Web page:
Top vegan-friendly sources of protein

By MiNDFOOD

Healthy diet vegan food, veggie protein sources: Tofu, vegan milk, beans, lentils, nuts, soy milk, spinach and seeds. Top view on white table. (Healthy diet vegan food, veggie protein sources: Tofu, vegan milk, beans, lentils, nuts, soy milk, spinach
Healthy diet vegan food, veggie protein sources: Tofu, vegan milk, beans, lentils, nuts, soy milk, spinach and seeds. Top view on white table. (Healthy diet vegan food, veggie protein sources: Tofu, vegan milk, beans, lentils, nuts, soy milk, spinach

Protein is an important part of our diet, essential for building and repairing tissue in the body. However, it can be hard to get enough when you’re not eating any meat or animal products. Here are some top vegan-friendly foods that will help you boost your protein intake.

Seitan (approximately 20-25g protein per 100g)

Derived from wheat gluten, seitan is a popular protein source for many vegetarians and vegans.

It can be pan-fried, sautéed and even grilled, and it actually resembles the look and texture of meat when cooked – making it an ideal meat substitute in many recipes. It’s also low in carbohydrates and fat, and has about the same calorie content as lean meat.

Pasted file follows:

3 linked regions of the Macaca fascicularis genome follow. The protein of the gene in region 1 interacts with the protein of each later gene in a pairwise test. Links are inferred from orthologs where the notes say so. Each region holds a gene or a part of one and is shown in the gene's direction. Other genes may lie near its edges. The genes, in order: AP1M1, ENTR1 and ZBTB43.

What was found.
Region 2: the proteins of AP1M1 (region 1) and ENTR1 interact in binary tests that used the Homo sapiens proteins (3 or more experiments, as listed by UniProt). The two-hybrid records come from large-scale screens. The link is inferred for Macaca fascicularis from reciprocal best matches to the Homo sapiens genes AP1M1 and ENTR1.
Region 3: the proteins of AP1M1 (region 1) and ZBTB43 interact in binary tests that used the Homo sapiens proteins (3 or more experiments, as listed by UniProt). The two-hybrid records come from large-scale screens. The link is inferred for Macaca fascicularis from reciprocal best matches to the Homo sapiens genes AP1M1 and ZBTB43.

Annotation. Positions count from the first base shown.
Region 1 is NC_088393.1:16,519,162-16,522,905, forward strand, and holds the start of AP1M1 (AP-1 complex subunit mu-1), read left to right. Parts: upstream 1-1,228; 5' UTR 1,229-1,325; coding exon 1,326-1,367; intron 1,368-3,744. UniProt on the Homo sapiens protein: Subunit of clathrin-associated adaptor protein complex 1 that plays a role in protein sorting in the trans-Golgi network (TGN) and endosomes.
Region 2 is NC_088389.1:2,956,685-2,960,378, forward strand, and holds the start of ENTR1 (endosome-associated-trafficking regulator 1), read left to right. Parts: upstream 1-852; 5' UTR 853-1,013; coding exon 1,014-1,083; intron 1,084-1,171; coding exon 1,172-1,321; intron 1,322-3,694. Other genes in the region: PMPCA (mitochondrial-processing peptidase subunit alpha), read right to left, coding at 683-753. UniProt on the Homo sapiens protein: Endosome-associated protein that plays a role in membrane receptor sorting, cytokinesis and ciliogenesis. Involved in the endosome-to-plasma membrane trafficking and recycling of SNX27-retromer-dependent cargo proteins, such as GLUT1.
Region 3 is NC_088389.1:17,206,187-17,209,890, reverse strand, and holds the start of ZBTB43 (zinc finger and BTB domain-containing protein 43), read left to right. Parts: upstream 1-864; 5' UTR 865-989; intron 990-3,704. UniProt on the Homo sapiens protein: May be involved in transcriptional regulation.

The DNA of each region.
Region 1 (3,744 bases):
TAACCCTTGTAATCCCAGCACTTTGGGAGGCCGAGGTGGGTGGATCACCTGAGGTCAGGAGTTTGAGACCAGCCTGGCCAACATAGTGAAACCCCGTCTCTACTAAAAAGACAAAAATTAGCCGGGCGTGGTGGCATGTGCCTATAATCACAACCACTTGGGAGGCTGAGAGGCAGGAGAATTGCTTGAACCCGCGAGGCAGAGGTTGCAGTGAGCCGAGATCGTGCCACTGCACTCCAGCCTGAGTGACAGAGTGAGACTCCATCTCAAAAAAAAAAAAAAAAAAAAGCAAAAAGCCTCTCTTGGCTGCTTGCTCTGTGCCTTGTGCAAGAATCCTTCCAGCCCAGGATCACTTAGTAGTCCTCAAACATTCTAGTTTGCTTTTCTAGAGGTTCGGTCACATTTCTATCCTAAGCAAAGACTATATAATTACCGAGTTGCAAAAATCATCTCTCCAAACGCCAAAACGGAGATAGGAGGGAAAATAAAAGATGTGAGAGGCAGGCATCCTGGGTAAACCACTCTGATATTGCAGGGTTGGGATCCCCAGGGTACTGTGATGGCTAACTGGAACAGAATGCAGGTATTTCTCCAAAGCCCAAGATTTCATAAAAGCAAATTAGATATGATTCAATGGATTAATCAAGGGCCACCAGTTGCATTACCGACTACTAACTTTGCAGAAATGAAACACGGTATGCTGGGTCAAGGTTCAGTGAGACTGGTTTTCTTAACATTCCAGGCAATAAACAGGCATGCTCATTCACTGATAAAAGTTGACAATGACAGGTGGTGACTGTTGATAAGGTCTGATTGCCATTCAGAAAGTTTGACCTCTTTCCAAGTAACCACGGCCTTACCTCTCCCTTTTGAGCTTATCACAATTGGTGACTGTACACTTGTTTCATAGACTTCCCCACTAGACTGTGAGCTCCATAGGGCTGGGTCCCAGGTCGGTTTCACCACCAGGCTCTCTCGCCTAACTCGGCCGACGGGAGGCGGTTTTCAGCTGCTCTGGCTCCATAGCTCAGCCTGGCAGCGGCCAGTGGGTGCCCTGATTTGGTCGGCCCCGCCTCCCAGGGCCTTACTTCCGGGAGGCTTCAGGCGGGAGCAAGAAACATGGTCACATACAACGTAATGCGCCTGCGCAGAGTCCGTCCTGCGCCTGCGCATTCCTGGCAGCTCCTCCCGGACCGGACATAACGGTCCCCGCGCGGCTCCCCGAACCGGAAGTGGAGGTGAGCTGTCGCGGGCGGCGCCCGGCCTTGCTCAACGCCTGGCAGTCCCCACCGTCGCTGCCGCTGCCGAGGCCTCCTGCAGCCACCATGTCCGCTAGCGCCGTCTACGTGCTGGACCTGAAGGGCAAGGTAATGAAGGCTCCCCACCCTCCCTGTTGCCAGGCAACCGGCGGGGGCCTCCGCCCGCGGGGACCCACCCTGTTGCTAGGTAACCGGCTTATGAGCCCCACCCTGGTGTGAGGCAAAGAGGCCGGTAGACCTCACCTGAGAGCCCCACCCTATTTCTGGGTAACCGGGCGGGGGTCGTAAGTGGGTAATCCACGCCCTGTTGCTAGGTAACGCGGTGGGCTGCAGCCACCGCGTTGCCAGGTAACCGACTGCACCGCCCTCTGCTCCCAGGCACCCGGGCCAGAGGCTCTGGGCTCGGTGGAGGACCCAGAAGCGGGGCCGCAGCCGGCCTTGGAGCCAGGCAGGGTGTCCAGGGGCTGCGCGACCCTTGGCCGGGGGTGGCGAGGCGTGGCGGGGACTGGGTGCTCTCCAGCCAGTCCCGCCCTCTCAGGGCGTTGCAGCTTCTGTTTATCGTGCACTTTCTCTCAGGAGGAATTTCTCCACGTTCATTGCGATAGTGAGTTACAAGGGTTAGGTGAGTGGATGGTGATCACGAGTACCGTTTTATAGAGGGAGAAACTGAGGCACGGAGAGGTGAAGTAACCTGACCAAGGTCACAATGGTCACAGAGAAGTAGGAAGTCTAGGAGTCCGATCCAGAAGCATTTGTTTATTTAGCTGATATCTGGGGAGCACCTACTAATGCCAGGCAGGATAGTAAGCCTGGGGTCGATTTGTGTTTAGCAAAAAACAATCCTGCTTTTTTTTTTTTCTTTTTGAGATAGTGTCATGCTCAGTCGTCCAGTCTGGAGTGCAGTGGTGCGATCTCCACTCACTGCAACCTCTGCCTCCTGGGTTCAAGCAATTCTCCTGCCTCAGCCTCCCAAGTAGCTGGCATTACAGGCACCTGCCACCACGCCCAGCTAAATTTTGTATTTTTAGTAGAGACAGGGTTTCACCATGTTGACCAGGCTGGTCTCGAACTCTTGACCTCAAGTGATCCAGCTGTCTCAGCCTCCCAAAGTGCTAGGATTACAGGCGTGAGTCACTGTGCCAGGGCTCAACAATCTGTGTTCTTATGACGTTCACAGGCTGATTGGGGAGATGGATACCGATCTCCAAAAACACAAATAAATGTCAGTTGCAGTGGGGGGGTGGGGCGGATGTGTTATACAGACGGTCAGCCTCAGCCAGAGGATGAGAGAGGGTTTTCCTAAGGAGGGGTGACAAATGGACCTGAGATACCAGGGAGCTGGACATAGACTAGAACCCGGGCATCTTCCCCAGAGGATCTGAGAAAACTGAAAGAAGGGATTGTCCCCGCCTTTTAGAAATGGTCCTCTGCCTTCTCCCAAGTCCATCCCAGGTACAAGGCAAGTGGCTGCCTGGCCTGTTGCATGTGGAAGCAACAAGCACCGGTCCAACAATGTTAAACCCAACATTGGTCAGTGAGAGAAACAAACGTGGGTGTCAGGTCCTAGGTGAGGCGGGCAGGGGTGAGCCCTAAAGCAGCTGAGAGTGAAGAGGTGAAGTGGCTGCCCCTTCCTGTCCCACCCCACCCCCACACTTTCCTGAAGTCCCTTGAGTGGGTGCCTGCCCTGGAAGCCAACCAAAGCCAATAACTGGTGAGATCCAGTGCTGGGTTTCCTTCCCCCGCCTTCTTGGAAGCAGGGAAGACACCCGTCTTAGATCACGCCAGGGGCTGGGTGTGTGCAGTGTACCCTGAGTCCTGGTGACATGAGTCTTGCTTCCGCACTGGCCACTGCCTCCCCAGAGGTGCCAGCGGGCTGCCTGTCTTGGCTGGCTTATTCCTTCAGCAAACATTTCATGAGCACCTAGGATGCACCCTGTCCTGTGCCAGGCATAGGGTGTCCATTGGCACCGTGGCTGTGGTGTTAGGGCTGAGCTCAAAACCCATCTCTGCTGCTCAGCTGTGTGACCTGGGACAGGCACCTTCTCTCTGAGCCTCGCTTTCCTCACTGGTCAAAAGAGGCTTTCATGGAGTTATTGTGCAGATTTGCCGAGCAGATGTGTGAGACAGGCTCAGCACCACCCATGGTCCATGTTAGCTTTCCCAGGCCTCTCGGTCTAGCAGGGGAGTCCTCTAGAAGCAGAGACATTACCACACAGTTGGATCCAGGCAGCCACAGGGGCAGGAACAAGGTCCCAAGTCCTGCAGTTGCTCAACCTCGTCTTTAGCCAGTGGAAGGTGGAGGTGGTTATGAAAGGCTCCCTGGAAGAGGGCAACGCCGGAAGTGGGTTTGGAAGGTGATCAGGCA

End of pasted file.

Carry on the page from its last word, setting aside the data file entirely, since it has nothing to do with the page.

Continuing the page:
You can usually find it in in the refrigerated section of health food and specialty stores.

Nuts (approximately 20g protein per 100g)

Peanuts, almonds, walnuts, pecans, pistachios, cashews, and pine nuts are all good plant-based protein sources.

They also have the added benefit of containing fatty acids, calcium, magnesium, zinc and selenium. Try a sprinkle of chopped nuts on everything from your porridge at breakfast to your salad at dinner.

Nut butters are also a great way to get a protein hit – just swipe a little on your rice cakes or toast for a top snack.

Lentils (approximately 18g protein per 100g)

Cheap to buy and easy to prepare, lentils make a great addition to a wide variety of dishes such as curries, soups and salads.

Not only are they high in protein, lentils are also rich in folate, manganese and iron.

They also contain a good amount of antioxidants, and one cup (240 ml) provides about 50 per cent of your recommended daily fibre intake.

Tofu & Tempeh (approximately 8g protein per 100g)

True diet staples for vegans and vegetarians, tofu and tempeh both originate from soybeans.

Tempeh has a slightly nutty flavour, while tofu is renowned for its blander taste – though it easily absorbs the flavour of the ingredients it’s cooked with.

Perfect to add to curries, noodle dishes and even burgers, both tofu and tempeh are good sources of protein, iron and calcium.

Tempeh also has the added benefit of being fermented, which may be beneficial for your gut.

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